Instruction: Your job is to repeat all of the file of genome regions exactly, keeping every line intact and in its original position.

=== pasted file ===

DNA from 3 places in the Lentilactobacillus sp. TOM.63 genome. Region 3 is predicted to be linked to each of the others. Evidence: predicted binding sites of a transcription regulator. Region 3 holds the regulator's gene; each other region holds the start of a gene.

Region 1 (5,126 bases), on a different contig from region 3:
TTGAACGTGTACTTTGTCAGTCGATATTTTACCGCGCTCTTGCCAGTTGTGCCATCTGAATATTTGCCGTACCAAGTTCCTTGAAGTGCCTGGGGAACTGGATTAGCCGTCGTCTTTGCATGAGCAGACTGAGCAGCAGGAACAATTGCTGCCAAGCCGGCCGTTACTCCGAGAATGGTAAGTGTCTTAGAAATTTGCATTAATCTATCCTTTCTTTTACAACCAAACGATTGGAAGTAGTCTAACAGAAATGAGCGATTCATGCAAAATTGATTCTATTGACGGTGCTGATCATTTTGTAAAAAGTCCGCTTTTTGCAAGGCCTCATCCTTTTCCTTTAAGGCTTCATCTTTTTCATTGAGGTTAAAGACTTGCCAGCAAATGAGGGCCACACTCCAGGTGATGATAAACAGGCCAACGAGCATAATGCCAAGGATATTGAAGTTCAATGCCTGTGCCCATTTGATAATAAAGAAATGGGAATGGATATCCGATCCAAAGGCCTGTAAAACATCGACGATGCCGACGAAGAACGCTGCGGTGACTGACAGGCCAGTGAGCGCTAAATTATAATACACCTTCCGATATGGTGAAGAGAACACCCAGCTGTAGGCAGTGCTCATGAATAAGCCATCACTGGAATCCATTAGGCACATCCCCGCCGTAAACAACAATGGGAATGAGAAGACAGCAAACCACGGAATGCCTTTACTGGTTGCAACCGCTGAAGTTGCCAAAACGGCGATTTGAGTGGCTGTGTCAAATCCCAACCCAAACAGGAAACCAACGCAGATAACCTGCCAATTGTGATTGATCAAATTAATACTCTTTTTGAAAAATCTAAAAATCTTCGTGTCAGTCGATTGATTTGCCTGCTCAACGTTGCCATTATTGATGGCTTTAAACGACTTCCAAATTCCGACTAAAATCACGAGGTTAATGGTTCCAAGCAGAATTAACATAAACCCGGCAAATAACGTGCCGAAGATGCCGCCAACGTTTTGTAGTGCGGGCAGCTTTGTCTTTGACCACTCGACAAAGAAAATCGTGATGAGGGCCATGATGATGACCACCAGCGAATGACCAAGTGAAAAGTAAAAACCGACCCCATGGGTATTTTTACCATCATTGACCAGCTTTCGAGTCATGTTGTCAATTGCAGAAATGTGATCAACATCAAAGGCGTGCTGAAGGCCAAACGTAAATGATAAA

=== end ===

DNA from 3 places in the Lentilactobacillus sp. TOM.63 genome. Region 3 is predicted to be linked to each of the others. Evidence: predicted binding sites of a transcription regulator. Region 3 holds the regulator's gene; each other region holds the start of a gene.

Region 1 (5,126 bases), on a different contig from region 3:
TTGAACGTGTACTTTGTCAGTCGATATTTTACCGCGCTCTTGCCAGTTGTGCCATCTGAATATTTGCCGTACCAAGTTCCTTGAAGTGCCTGGGGAACTGGATTAGCCGTCGTCTTTGCATGAGCAGACTGAGCAGCAGGAACAATTGCTGCCAAGCCGGCCGTTACTCCGAGAATGGTAAGTGTCTTAGAAATTTGCATTAATCTATCCTTTCTTTTACAACCAAACGATTGGAAGTAGTCTAACAGAAATGAGCGATTCATGCAAAATTGATTCTATTGACGGTGCTGATCATTTTGTAAAAAGTCCGCTTTTTGCAAGGCCTCATCCTTTTCCTTTAAGGCTTCATCTTTTTCATTGAGGTTAAAGACTTGCCAGCAAATGAGGGCCACACTCCAGGTGATGATAAACAGGCCAACGAGCATAATGCCAAGGATATTGAAGTTCAATGCCTGTGCCCATTTGATAATAAAGAAATGGGAATGGATATCCGATCCAAAGGCCTGTAAAACATCGACGATGCCGACGAAGAACGCTGCGGTGACTGACAGGCCAGTGAGCGCTAAATTATAATACACCTTCCGATATGGTGAAGAGAACACCCAGCTGTAGGCAGTGCTCATGAATAAGCCATCACTGGAATCCATTAGGCACATCCCCGCCGTAAACAACAATGGGAATGAGAAGACAGCAAACCACGGAATGCCTTTACTGGTTGCAACCGCTGAAGTTGCCAAAACGGCGATTTGAGTGGCTGTGTCAAATCCCAACCCAAACAGGAAACCAACGCAGATAACCTGCCAATTGTGATTGATCAAATTAATACTCTTTTTGAAAAATCTAAAAATCTTCGTGTCAGTCGATTGATTTGCCTGCTCAACGTTGCCATTATTGATGGCTTTAAACGACTTCCAAATTCCGACTAAAATCACGAGGTTAATGGTTCCAAGCAGAATTAACATAAACCCGGCAAATAACGTGCCGAAGATGCCGCCAACGTTTTGTAGTGCGGGCAGCTTTGTCTTTGACCACTCGACAAAGAAAATCGTGATGAGGGCCATGATGATGACCACCAGCGAATGACCAAGTGAAAAGTAAAAACCGACCCCATGGGTATTTTTACCATCATTGACCAGCTTTCGAGTCATGTTGTCAATTGCAGAAATGTGATCAACATCAAAGGCGTGCTGAAGGCCAAACGTAAATGATAAA